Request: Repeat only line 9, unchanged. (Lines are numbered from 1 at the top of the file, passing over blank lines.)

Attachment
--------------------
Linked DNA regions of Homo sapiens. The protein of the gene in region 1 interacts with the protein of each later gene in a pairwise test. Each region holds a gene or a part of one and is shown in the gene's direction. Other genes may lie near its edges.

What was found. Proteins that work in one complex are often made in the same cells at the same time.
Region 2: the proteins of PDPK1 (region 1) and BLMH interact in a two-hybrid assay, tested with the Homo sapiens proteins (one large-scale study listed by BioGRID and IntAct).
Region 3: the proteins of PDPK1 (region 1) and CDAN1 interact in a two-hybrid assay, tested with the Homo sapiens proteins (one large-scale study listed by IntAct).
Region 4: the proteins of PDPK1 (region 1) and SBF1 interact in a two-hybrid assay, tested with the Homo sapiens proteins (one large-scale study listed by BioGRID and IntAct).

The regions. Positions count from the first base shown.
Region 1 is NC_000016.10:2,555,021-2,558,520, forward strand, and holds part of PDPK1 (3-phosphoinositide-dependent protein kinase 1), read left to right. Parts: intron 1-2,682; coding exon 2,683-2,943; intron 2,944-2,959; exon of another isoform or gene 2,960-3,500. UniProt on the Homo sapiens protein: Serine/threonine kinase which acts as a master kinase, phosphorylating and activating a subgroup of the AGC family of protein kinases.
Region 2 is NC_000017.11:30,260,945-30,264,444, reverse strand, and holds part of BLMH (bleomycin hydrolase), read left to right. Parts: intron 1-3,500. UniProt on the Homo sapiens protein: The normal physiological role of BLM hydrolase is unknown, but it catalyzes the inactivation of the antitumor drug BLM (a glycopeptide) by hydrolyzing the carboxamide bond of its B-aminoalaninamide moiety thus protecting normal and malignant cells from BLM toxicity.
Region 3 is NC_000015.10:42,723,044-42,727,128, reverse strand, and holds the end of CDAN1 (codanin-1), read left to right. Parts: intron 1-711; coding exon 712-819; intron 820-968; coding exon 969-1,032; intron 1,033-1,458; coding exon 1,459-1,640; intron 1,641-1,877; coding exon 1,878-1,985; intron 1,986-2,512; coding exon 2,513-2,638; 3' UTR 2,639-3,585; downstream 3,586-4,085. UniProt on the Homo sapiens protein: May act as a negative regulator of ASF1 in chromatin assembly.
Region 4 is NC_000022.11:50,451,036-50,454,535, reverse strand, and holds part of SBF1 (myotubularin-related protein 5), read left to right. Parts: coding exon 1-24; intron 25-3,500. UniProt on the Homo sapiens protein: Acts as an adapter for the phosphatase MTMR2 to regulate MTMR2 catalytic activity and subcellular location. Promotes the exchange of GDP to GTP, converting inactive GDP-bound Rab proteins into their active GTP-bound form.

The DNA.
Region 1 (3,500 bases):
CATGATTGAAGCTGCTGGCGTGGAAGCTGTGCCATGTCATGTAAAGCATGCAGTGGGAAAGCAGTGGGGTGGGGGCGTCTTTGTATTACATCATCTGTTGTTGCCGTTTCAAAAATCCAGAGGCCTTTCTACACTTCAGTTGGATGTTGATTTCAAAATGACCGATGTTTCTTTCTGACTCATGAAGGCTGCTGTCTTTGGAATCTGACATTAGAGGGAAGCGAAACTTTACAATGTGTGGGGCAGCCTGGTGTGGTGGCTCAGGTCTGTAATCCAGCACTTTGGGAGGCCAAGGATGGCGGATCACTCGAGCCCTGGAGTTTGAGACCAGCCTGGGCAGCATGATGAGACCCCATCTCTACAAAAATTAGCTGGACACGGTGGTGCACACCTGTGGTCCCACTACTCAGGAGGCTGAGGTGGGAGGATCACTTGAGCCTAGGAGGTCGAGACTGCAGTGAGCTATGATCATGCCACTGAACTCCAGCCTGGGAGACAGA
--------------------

Region 3 is NC_000015.10:42,723,044-42,727,128, reverse strand, and holds the end of CDAN1 (codanin-1), read left to right. Parts: intron 1-711; coding exon 712-819; intron 820-968; coding exon 969-1,032; intron 1,033-1,458; coding exon 1,459-1,640; intron 1,641-1,877; coding exon 1,878-1,985; intron 1,986-2,512; coding exon 2,513-2,638; 3' UTR 2,639-3,585; downstream 3,586-4,085. UniProt on the Homo sapiens protein: May act as a negative regulator of ASF1 in chromatin assembly.